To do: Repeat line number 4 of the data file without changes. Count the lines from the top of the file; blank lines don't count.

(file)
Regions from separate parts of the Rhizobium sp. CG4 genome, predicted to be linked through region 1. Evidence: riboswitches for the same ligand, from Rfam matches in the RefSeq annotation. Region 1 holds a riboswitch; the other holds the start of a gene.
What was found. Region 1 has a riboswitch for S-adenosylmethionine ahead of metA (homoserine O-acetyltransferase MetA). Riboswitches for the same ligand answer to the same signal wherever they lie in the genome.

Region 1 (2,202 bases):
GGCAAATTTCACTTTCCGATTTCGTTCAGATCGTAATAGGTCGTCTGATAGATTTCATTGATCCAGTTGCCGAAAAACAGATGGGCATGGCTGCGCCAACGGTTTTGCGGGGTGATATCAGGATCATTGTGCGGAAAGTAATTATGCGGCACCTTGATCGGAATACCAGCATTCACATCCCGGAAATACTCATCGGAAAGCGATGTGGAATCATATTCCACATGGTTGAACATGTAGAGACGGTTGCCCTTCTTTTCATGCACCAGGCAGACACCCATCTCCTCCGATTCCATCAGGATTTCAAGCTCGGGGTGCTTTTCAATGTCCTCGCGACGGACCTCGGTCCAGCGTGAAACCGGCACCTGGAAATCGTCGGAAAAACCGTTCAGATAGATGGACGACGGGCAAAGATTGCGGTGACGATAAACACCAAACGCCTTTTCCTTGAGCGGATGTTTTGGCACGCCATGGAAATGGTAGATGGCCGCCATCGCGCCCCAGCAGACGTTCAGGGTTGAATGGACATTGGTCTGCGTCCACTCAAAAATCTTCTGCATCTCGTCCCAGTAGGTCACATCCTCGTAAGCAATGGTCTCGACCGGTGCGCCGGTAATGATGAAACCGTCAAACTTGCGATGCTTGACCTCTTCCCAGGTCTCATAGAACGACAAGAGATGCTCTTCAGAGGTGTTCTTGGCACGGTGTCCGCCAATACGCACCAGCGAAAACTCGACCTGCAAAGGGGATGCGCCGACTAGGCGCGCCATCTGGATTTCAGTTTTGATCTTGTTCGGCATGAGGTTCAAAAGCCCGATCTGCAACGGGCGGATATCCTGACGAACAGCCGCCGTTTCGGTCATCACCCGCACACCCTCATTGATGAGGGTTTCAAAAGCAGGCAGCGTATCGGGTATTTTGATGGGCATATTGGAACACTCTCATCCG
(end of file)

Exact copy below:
GGCAAATTTCACTTTCCGATTTCGTTCAGATCGTAATAGGTCGTCTGATAGATTTCATTGATCCAGTTGCCGAAAAACAGATGGGCATGGCTGCGCCAACGGTTTTGCGGGGTGATATCAGGATCATTGTGCGGAAAGTAATTATGCGGCACCTTGATCGGAATACCAGCATTCACATCCCGGAAATACTCATCGGAAAGCGATGTGGAATCATATTCCACATGGTTGAACATGTAGAGACGGTTGCCCTTCTTTTCATGCACCAGGCAGACACCCATCTCCTCCGATTCCATCAGGATTTCAAGCTCGGGGTGCTTTTCAATGTCCTCGCGACGGACCTCGGTCCAGCGTGAAACCGGCACCTGGAAATCGTCGGAAAAACCGTTCAGATAGATGGACGACGGGCAAAGATTGCGGTGACGATAAACACCAAACGCCTTTTCCTTGAGCGGATGTTTTGGCACGCCATGGAAATGGTAGATGGCCGCCATCGCGCCCCAGCAGACGTTCAGGGTTGAATGGACATTGGTCTGCGTCCACTCAAAAATCTTCTGCATCTCGTCCCAGTAGGTCACATCCTCGTAAGCAATGGTCTCGACCGGTGCGCCGGTAATGATGAAACCGTCAAACTTGCGATGCTTGACCTCTTCCCAGGTCTCATAGAACGACAAGAGATGCTCTTCAGAGGTGTTCTTGGCACGGTGTCCGCCAATACGCACCAGCGAAAACTCGACCTGCAAAGGGGATGCGCCGACTAGGCGCGCCATCTGGATTTCAGTTTTGATCTTGTTCGGCATGAGGTTCAAAAGCCCGATCTGCAACGGGCGGATATCCTGACGAACAGCCGCCGTTTCGGTCATCACCCGCACACCCTCATTGATGAGGGTTTCAAAAGCAGGCAGCGTATCGGGTATTTTGATGGGCATATTGGAACACTCTCATCCG